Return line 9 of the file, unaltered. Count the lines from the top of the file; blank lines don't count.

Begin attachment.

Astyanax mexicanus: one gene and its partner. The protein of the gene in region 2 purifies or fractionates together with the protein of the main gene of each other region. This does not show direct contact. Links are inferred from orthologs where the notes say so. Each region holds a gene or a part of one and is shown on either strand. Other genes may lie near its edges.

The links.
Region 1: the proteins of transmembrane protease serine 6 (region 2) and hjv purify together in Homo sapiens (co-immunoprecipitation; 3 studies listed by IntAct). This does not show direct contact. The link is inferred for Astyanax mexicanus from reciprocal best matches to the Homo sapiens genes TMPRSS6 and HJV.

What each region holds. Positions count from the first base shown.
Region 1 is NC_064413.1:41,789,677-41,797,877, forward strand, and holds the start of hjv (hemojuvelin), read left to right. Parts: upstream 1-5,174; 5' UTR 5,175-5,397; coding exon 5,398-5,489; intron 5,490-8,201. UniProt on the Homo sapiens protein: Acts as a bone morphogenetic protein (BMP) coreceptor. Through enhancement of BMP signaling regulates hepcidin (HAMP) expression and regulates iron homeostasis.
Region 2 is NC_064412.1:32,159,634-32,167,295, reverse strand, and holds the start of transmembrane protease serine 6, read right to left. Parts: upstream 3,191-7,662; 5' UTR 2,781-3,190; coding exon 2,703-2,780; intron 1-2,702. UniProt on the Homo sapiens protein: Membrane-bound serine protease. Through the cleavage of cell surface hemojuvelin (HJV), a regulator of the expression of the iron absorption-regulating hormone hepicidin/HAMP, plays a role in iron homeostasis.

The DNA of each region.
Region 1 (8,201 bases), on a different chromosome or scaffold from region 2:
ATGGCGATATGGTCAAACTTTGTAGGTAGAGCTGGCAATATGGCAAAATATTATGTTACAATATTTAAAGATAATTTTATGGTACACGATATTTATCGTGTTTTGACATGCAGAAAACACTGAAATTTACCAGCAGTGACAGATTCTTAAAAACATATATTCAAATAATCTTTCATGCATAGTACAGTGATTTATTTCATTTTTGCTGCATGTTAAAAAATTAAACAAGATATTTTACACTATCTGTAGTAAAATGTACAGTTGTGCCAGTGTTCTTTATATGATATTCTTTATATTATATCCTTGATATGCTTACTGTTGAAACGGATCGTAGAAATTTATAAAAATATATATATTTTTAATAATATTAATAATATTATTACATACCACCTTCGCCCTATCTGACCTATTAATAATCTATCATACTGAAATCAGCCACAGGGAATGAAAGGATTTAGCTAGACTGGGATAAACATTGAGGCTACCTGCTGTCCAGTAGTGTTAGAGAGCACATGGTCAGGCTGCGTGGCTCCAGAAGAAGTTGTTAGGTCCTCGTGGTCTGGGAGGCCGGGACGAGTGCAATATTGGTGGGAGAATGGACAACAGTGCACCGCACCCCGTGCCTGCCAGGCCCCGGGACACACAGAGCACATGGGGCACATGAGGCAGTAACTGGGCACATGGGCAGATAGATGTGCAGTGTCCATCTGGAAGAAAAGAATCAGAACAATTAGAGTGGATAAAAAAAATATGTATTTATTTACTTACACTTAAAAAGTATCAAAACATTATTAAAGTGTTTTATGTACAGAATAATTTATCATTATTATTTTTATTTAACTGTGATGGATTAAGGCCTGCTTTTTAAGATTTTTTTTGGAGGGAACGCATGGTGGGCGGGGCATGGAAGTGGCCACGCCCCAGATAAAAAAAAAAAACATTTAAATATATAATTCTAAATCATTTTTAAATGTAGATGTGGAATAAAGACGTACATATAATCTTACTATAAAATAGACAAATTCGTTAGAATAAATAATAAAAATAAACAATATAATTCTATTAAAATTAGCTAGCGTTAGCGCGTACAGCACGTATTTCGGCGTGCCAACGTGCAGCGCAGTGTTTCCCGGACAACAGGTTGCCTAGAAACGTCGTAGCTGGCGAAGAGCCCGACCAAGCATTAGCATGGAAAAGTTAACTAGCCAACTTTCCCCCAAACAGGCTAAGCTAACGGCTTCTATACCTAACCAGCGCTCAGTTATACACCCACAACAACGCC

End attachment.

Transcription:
ATGGCGATATGGTCAAACTTTGTAGGTAGAGCTGGCAATATGGCAAAATATTATGTTACAATATTTAAAGATAATTTTATGGTACACGATATTTATCGTGTTTTGACATGCAGAAAACACTGAAATTTACCAGCAGTGACAGATTCTTAAAAACATATATTCAAATAATCTTTCATGCATAGTACAGTGATTTATTTCATTTTTGCTGCATGTTAAAAAATTAAACAAGATATTTTACACTATCTGTAGTAAAATGTACAGTTGTGCCAGTGTTCTTTATATGATATTCTTTATATTATATCCTTGATATGCTTACTGTTGAAACGGATCGTAGAAATTTATAAAAATATATATATTTTTAATAATATTAATAATATTATTACATACCACCTTCGCCCTATCTGACCTATTAATAATCTATCATACTGAAATCAGCCACAGGGAATGAAAGGATTTAGCTAGACTGGGATAAACATTGAGGCTACCTGCTGTCCAGTAGTGTTAGAGAGCACATGGTCAGGCTGCGTGGCTCCAGAAGAAGTTGTTAGGTCCTCGTGGTCTGGGAGGCCGGGACGAGTGCAATATTGGTGGGAGAATGGACAACAGTGCACCGCACCCCGTGCCTGCCAGGCCCCGGGACACACAGAGCACATGGGGCACATGAGGCAGTAACTGGGCACATGGGCAGATAGATGTGCAGTGTCCATCTGGAAGAAAAGAATCAGAACAATTAGAGTGGATAAAAAAAATATGTATTTATTTACTTACACTTAAAAAGTATCAAAACATTATTAAAGTGTTTTATGTACAGAATAATTTATCATTATTATTTTTATTTAACTGTGATGGATTAAGGCCTGCTTTTTAAGATTTTTTTTGGAGGGAACGCATGGTGGGCGGGGCATGGAAGTGGCCACGCCCCAGATAAAAAAAAAAAACATTTAAATATATAATTCTAAATCATTTTTAAATGTAGATGTGGAATAAAGACGTACATATAATCTTACTATAAAATAGACAAATTCGTTAGAATAAATAATAAAAATAAACAATATAATTCTATTAAAATTAGCTAGCGTTAGCGCGTACAGCACGTATTTCGGCGTGCCAACGTGCAGCGCAGTGTTTCCCGGACAACAGGTTGCCTAGAAACGTCGTAGCTGGCGAAGAGCCCGACCAAGCATTAGCATGGAAAAGTTAACTAGCCAACTTTCCCCCAAACAGGCTAAGCTAACGGCTTCTATACCTAACCAGCGCTCAGTTATACACCCACAACAACGCC